The single most important factor of a strong crowdfunding campaign is a great video. You do not need expensive equipment and fancy editing techniques to make a compelling video. Sure, a professionally shot video edited in Final Cut with After Effects titling is impressive, but a great video can also be a simple, sincere static shot of you looking straight into the eyes of your donor through the lens of the camera, and sincerely, honestly and succinctly explaining why you are excited about your crowdfunding campaign.
No matter what method you use, keep these tips in mind:
1. Shorter is better. The average person browsing the Internet will not pay close attention to any video more than 5 minutes long. The best videos are 90 seconds and under. Use the video to make a few key points, to let donors see who you are and what you look like, and to make a personal appeal for their help.
2. Remember what journalists do in the first paragraph of every news story: Who, What, When, Where, and Why. The video may be the only chance you get to grab someone’s attention, so do not assume potential donors read the rest of your profile. Tell them who you are, what you are raising money for, where will your crowdfunding campaign takes place, when you expect the crowdfunding campaign to be finished, and, most importantly – why should they help you?
3. Use visual aids. If you can show donors something, show it in your video. If you have photos or graphics, learn to use a simple editing program like iMovie or Windows MovieMaker and edit them in over your voice.
4. Make sure you are in your video. Donors want to see you, not just your crowdfunding campaign. Do you know why politicians always ask for your vote at the end of every speech? Because it works. Ask for donors help at the end of your video. Look straight into the camera, be sincere, and tell people why they should help you.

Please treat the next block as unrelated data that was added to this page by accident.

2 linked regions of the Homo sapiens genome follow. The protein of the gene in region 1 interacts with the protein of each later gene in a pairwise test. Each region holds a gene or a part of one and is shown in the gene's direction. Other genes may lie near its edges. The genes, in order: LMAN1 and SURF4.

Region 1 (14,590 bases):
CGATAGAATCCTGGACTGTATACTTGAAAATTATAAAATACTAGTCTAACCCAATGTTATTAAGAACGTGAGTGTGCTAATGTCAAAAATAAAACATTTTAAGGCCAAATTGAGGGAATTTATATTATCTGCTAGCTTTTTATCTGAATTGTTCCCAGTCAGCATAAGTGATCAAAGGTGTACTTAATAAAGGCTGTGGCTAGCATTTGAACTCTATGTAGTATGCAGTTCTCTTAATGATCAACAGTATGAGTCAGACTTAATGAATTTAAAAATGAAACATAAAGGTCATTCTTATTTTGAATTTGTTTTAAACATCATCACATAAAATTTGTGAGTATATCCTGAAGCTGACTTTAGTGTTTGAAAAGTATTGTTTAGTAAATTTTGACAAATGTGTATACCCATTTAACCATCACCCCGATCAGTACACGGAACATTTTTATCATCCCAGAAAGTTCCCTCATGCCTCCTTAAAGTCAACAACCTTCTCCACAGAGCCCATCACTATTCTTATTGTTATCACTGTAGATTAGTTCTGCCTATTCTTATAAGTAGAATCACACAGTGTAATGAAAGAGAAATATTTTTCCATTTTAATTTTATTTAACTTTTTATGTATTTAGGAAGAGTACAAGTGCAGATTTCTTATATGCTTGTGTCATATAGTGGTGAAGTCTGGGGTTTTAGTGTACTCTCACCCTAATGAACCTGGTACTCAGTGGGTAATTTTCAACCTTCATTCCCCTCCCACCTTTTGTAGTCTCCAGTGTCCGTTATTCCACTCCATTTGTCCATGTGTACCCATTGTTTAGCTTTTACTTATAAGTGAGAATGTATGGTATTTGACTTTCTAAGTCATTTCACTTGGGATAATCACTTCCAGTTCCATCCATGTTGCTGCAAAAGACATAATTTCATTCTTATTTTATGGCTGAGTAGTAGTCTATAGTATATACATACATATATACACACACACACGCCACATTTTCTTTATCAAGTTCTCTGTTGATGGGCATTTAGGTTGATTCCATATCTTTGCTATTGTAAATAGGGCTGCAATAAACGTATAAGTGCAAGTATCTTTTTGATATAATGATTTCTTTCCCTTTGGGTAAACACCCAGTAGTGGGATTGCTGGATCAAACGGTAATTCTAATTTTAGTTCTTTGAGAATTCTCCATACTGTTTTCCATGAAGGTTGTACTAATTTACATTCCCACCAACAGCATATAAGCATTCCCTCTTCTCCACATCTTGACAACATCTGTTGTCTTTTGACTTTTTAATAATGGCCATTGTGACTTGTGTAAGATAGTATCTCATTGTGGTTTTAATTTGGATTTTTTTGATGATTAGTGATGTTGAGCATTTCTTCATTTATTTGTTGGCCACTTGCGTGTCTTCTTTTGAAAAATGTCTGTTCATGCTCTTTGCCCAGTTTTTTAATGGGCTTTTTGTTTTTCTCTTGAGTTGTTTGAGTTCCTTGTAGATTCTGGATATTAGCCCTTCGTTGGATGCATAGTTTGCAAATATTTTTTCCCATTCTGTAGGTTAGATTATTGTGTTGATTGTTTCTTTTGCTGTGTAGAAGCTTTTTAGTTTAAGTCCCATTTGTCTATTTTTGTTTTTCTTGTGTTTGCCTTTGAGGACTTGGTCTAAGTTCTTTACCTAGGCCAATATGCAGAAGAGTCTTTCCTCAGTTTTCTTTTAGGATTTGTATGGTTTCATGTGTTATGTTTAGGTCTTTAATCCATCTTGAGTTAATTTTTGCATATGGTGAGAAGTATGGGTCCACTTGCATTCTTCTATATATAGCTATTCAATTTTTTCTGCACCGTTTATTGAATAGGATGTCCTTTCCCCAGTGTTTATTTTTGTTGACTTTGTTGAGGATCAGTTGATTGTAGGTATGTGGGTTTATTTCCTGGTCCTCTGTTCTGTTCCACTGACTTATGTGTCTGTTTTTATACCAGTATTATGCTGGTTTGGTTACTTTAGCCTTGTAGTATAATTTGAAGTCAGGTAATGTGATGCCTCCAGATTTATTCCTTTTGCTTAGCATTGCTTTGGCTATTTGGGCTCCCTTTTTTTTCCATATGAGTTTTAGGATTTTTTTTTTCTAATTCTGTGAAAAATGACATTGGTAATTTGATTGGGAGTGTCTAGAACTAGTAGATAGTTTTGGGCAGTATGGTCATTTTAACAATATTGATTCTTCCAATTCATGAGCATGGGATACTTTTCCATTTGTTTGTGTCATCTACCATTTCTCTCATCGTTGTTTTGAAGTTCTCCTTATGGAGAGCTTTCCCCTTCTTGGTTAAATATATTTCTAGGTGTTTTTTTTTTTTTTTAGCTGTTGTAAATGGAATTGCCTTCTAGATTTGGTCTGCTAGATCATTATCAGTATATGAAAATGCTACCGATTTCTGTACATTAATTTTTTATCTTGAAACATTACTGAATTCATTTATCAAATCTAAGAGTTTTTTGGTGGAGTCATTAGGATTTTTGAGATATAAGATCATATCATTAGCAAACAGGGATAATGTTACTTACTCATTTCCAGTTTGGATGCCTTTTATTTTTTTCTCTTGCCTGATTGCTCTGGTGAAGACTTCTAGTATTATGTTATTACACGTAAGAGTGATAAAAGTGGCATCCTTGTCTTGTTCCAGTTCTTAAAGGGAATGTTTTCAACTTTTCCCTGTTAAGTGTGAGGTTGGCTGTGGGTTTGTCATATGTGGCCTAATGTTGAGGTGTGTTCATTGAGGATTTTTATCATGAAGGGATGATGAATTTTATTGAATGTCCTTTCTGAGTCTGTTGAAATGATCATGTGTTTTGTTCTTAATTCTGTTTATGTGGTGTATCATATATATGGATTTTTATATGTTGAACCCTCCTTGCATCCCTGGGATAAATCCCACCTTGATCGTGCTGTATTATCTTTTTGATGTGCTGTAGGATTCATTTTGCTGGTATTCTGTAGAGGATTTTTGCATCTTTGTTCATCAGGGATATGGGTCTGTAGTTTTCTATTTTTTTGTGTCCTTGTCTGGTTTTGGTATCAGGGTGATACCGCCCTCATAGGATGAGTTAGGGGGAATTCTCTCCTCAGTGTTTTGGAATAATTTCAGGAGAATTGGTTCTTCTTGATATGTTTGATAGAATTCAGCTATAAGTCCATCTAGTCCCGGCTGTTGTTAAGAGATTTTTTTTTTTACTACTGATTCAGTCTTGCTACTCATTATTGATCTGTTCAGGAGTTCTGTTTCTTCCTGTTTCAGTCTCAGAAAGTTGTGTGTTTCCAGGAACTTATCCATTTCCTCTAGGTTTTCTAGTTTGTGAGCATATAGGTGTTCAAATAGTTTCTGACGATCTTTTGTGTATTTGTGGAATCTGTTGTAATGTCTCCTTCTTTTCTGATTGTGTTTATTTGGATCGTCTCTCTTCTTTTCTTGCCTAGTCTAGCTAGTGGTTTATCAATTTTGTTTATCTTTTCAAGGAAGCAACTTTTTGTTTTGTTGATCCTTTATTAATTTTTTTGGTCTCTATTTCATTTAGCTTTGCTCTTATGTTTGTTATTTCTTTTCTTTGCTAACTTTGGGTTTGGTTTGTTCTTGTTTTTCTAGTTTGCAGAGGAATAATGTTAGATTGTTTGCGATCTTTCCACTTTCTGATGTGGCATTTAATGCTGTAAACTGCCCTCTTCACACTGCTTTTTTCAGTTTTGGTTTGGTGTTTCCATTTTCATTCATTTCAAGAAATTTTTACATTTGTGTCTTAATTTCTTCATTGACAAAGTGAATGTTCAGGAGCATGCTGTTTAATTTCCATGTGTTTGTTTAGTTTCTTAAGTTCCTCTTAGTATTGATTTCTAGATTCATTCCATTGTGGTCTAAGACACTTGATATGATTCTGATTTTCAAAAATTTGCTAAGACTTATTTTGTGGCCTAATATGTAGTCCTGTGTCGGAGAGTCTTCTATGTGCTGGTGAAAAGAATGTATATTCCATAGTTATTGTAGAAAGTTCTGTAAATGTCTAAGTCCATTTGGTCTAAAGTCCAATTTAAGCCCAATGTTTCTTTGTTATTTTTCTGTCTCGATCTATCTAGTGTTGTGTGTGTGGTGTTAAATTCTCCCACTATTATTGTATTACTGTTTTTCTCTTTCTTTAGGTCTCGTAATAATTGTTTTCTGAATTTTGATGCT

5. Have good audio. Nothing is worse than bad audio when watching a video. If a donor cannot understand or hear you, you have just put up another roadblock to success. Shoot your video in a quiet place, and consider buying an inexpensive microphone rather than using the one attached to your video camera on web cam. Good audio is a difference maker.
6. Check your lighting. Next to inaudible audio, bad lighting is the second biggest video killer. You do not need to buy expensive studio lights, but make sure your face is visible. If you are showing photos or props, make sure they can be seen. For example, do not sit in from of window with backlighting that makes you look like your identity is being hidden in the witness protection program. Review your video, and make sure you, and anything you try to show donors, are visible.
7. Script what you are going to say, but don’t read your entire pitch. It is important to have a great opening that grabs attention, and to have a great closing that helps seal the deal. But people who are reading their pitch are not looking into the camera, and eye contact is very important to showing your sincerity. Try to memorize the important parts of your pitch.
8. If you are camera-shy, or don’t feel comfortable working with video, consider narrating a slide show. PowerPoint and Keynote are easy programs to use, and an effective “video” can often be a slide show with a good voice over, and perhaps some music also.
Make sure to put your best efforts into making your campaign video. It allows potential donors to hear and see both you and your invention and gives you the chance to appeal to them. Telling your story in a professional, interesting, and engaging manner will help with your crowdfunding campaign.